2 Epson v700/750 or Epson 4990 for moderately priced scanners with decent output. 2 Mac Books would be nice also.

    Don Bryant

  3. #3
    Cyclothymic
    Join Date
    Mar 2005
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    459

    Re: Scanning 8x10 Transparencies

    ^^ What Don said.

  4. #4

    Re: Scanning 8x10 Transparencies

    An Epson 10000XL scanner will let you set up two 8x10 transparencies on the bed at one time. Use the Firewire instead of the USB connection to speed things along. If you use Silverfast software, you can calibrate the system and automate your process. Batch scan mode will let you speed things along as well. I believe the top resolution on this scanner is 2400 pixels per inch.

    I used one of these at the Oregon Historical Society and will say they are really nice, rugged scanners. Unlike many flatbed scanners, these can be focused, so you can place the big transparencies directly on the scanner bed and not have to mess with film holders. You will have to pony up somewhere around $3000, but the money is well spent when you consider the productivity possible.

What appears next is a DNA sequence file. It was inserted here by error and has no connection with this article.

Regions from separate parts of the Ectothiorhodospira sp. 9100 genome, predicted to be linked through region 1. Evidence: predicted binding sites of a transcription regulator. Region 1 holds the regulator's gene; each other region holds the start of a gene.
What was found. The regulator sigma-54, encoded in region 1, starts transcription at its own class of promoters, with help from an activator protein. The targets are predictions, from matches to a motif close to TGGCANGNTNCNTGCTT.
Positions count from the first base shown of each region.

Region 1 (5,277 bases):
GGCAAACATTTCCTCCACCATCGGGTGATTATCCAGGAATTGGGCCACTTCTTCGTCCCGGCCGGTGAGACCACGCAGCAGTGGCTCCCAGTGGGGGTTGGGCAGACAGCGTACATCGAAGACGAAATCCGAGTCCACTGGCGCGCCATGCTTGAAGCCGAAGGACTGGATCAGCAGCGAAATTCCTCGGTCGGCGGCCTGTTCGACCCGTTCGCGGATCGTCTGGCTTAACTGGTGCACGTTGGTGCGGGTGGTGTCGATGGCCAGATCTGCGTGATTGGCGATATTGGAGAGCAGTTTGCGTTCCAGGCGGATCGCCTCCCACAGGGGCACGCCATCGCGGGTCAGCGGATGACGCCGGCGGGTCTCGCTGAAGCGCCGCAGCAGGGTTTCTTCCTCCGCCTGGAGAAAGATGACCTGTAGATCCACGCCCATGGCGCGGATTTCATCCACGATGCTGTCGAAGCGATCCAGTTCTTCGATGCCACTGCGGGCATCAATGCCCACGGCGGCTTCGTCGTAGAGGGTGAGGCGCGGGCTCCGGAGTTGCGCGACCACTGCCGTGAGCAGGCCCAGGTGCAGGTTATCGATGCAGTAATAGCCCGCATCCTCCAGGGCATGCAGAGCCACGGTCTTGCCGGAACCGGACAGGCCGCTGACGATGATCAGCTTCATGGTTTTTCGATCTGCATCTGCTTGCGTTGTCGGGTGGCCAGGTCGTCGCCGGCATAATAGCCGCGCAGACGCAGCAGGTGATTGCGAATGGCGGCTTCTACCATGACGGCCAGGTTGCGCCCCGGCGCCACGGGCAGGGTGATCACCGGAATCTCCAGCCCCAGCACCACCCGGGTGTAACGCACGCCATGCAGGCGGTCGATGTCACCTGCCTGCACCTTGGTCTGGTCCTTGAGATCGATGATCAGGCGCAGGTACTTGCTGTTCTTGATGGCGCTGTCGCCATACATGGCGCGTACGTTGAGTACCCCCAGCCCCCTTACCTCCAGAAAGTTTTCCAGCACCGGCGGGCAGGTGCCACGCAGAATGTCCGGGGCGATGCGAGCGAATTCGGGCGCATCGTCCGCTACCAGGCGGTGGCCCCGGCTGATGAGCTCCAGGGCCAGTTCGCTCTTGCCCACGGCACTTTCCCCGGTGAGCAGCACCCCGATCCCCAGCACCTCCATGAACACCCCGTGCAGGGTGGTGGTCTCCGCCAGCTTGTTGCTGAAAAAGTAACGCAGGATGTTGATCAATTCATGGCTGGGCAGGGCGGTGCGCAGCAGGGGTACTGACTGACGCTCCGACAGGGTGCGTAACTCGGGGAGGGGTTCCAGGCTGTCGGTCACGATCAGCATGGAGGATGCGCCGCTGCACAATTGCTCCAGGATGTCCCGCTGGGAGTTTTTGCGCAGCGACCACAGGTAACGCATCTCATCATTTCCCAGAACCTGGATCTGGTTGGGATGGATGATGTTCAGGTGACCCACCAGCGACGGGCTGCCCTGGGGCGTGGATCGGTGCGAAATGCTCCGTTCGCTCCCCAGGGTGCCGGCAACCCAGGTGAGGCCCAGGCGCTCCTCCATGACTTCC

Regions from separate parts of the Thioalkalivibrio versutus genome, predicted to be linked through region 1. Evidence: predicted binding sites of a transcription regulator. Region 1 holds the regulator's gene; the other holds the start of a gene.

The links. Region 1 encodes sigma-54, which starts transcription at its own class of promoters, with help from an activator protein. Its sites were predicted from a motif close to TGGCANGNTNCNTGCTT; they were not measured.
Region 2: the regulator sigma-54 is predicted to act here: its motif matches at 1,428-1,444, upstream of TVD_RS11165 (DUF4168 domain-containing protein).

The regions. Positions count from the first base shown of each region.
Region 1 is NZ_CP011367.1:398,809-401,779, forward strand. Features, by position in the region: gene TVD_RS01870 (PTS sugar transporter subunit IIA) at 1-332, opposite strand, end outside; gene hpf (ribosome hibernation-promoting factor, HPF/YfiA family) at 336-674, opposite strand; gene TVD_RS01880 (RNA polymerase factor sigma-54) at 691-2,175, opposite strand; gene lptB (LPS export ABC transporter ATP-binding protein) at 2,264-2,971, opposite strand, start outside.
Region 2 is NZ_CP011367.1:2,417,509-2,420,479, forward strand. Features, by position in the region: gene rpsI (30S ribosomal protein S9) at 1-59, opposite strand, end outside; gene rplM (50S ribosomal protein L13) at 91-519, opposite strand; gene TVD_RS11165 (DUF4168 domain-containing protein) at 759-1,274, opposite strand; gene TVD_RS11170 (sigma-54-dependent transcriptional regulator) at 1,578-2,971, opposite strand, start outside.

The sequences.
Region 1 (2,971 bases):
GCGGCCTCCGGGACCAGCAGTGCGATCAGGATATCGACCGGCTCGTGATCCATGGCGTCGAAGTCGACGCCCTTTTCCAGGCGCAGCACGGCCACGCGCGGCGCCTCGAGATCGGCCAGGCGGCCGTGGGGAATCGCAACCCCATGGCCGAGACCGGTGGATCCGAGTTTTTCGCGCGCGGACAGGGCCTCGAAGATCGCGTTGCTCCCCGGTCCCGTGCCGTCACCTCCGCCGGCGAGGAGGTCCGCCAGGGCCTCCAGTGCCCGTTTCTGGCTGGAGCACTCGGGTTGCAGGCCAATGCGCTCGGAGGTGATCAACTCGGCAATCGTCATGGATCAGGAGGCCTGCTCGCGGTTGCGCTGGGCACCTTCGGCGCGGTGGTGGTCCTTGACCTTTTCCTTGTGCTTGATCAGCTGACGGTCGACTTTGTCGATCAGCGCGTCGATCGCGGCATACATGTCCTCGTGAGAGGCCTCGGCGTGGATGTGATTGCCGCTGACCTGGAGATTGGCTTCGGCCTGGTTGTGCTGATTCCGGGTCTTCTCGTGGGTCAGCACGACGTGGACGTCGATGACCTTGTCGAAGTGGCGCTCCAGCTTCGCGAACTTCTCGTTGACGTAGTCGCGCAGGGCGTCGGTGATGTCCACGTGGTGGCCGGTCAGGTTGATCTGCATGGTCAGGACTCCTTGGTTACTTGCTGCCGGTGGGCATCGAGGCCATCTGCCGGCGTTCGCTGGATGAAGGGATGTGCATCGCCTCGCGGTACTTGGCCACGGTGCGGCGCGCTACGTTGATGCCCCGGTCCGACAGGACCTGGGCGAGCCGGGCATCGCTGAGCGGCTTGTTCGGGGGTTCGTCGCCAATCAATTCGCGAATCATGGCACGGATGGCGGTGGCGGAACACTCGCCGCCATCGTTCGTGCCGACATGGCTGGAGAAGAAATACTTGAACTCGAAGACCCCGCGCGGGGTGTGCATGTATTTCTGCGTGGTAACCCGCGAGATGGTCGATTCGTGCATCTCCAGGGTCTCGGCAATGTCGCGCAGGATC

On the down side, there is no way you will be able to scan hundreds of negatives in five days' time. Plan on about 50-60 images in an 8-hour day, tops. Scan time plus all the organization you will have to do simply takes too long.

    Good luck!
    Peter Gomena

  5. #5

    Join Date
    Apr 2010
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    5

    Re: Scanning 8x10 Transparencies

    Thanks for the replies.

    My budget is $700 so one V700 and VueScan or Silverfast is probably all I can afford. I also have a V500 and an XL20000 and two laptops. However, the process of selecting each transparency in proper order and replacing them in the folders would make using two scanners a nightmare.